Referring to FIG. 6 one embodiment of an implantable RFID of the present invention includes an information system where the RFID 10 is implanted in the dermis 16 of patient 25 who has a separate medical device 26 implanted in their body. Various systems have been disclosed in the prior art for inserting an RFID tag into a medical device. For example, U.S. Pat. No. 5,423,334 entitled “Implantable Medical Device Characterization System” which is incorporated herein by reference discloses one such method where the RFID is installed into the medical device such that the RFID and medical device are a single unit. This method is less than optimal for several reasons. While some implantable medical devices can accommodate an RFID within them, others such as stents or vascular grafts, for example, are generally not suited for incorporation of an RFID. Another problem is that by incorporating the RFID in the implanted medical device each medical manufacturer would have their own proprietary system and this would make adoption confusing, expensive and impractical for healthcare providers. Still another problem in incorporating the RFID into the medical device is that medical devices that were implanted without the RFID could not be included in such a system.

The RFID of the present invention overcomes these problems because of its extremely small size. This size does not limit where the RFID can be placed and rather the RFID can be implanted in any suitable location in the dermis, shown in FIG. 6 by way of example, as (a) or (b) or (c), of any patient at any time. Thus a single RFID information system, accessed the same way by any healthcare professional regardless of the type of implanted medical device, can be developed using the RFID of the present invention and accessed by a health care professional.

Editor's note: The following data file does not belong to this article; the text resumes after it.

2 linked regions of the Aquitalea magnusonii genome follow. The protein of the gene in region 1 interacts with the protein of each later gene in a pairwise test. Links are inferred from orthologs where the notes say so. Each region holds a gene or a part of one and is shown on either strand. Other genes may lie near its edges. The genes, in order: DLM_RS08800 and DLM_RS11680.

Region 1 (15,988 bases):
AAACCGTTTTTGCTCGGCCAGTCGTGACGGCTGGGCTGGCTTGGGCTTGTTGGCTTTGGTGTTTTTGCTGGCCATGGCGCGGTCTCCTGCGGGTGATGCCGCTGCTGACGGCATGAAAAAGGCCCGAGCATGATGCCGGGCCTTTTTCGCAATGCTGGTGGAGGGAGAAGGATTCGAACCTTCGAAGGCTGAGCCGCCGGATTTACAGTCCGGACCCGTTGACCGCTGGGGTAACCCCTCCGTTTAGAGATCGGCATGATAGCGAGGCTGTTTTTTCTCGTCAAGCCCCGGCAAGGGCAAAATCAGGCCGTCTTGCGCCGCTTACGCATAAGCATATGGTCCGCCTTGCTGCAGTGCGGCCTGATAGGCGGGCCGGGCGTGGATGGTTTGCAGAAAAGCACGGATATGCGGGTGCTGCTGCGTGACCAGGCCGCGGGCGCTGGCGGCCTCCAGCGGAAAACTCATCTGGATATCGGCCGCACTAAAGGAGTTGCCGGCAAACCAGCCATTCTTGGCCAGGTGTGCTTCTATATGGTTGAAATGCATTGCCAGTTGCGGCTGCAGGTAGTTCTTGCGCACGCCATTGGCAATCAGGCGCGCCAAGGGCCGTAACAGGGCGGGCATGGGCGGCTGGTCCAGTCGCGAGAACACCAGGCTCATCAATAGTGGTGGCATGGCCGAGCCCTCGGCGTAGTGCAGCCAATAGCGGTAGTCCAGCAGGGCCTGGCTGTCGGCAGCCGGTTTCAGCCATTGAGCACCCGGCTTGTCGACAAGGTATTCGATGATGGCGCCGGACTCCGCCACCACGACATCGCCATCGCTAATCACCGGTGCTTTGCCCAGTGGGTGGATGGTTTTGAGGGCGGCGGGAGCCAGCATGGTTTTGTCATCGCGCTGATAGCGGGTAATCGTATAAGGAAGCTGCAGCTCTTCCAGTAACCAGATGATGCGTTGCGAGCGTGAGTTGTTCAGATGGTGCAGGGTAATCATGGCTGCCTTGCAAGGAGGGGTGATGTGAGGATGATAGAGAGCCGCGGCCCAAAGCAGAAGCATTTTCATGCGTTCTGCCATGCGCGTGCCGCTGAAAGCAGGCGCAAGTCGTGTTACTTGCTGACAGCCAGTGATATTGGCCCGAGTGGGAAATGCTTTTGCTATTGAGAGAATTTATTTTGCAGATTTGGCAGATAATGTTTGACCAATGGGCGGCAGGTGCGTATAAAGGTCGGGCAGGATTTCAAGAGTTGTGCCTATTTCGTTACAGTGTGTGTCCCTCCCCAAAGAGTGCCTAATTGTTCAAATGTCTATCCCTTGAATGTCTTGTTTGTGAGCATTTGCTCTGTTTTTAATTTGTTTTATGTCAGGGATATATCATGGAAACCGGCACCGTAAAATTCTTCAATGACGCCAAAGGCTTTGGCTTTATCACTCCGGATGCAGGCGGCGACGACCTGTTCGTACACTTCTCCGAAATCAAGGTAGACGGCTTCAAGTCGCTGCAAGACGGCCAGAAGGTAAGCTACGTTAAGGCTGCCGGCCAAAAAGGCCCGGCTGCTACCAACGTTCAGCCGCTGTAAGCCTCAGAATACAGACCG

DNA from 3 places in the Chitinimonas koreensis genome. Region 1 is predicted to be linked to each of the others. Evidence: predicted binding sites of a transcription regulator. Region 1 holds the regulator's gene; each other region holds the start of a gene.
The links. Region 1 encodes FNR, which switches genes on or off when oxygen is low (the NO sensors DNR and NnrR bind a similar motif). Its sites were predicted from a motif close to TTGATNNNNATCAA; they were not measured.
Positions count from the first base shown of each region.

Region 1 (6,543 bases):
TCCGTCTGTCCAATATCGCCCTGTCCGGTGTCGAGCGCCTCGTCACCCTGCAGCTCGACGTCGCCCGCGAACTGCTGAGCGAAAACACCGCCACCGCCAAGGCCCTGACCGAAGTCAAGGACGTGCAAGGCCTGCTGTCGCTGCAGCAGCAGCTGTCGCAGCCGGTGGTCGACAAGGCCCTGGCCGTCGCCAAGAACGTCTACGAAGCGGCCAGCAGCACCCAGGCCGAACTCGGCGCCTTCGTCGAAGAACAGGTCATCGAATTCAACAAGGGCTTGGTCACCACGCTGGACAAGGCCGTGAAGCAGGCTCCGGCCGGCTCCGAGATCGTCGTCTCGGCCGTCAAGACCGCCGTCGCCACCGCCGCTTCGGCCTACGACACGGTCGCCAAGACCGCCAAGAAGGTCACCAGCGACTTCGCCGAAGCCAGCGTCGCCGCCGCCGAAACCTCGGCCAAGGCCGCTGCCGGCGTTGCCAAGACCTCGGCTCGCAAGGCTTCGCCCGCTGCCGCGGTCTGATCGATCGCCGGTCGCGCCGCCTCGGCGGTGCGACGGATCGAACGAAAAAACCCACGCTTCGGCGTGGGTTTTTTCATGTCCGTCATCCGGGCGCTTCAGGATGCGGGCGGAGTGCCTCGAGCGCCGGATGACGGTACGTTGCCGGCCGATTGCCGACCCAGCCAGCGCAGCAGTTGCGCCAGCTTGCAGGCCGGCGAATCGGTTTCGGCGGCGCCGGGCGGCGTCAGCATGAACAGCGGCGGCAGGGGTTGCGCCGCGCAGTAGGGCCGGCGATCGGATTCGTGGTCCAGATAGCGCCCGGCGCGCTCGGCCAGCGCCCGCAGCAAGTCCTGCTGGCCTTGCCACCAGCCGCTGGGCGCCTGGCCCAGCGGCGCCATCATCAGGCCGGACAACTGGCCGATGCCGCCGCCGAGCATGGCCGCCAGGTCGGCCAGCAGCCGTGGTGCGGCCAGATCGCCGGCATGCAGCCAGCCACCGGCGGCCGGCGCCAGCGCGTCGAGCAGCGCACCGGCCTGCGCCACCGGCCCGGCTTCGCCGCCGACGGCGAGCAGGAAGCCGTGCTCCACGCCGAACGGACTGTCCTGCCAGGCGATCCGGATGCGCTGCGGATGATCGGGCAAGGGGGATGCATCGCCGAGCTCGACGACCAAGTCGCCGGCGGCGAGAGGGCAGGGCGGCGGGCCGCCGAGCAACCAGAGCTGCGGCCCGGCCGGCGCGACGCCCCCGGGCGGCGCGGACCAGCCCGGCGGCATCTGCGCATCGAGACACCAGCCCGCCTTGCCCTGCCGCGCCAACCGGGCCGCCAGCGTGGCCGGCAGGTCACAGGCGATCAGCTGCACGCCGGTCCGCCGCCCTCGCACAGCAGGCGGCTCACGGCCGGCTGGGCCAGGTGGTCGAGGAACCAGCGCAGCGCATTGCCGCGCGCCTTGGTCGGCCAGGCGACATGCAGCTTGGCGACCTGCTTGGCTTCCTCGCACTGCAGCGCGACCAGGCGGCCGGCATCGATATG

Referring to FIG. 6, in operation, a healthcare professional would use an interrogator 19 to acquire a unique serial number (or other data) from implantable RFID 10 using known methods. The interrogator 19 would preferably be connected to a client computer 21 which would communicate over the internet (or other Network or intranet system including but not limited to a Local Area Network (LAN) or Wide Area Network (WAN)) to web server 22 which would access the database server 23 and database 24 to acquire the pertinent medical information about the specific device 26 and/or specific patient 25, as tracked by the unique serial number transmitted by implantable RFID 10. The web server 22, database server 23, and database 24 could be operated by the manufacturer of the implanted medical device 26 or could be operated by another entity, as allowed by the Center for Devises and Radiological Health of the FDA. Additionally the servers can be combined into one system or be discrete computer components. Moreover the database 24 may be divided into various discrete databases for storing various different information about the patient and/or device as is known in the art.

Those skilled in the art will recognize that the method and system of the present invention has many applications, may be implemented in many manners and, as such is not to be limited by the foregoing exemplary embodiments and examples. In this regard, any number of the features of the different embodiments described herein may be combined into one single embodiment and alternate embodiments having fewer than all of the features are possible. Moreover, the scope of the present invention covers conventionally known and future developed variations and modifications to the system components described herein as would be understood by those skilled in the art.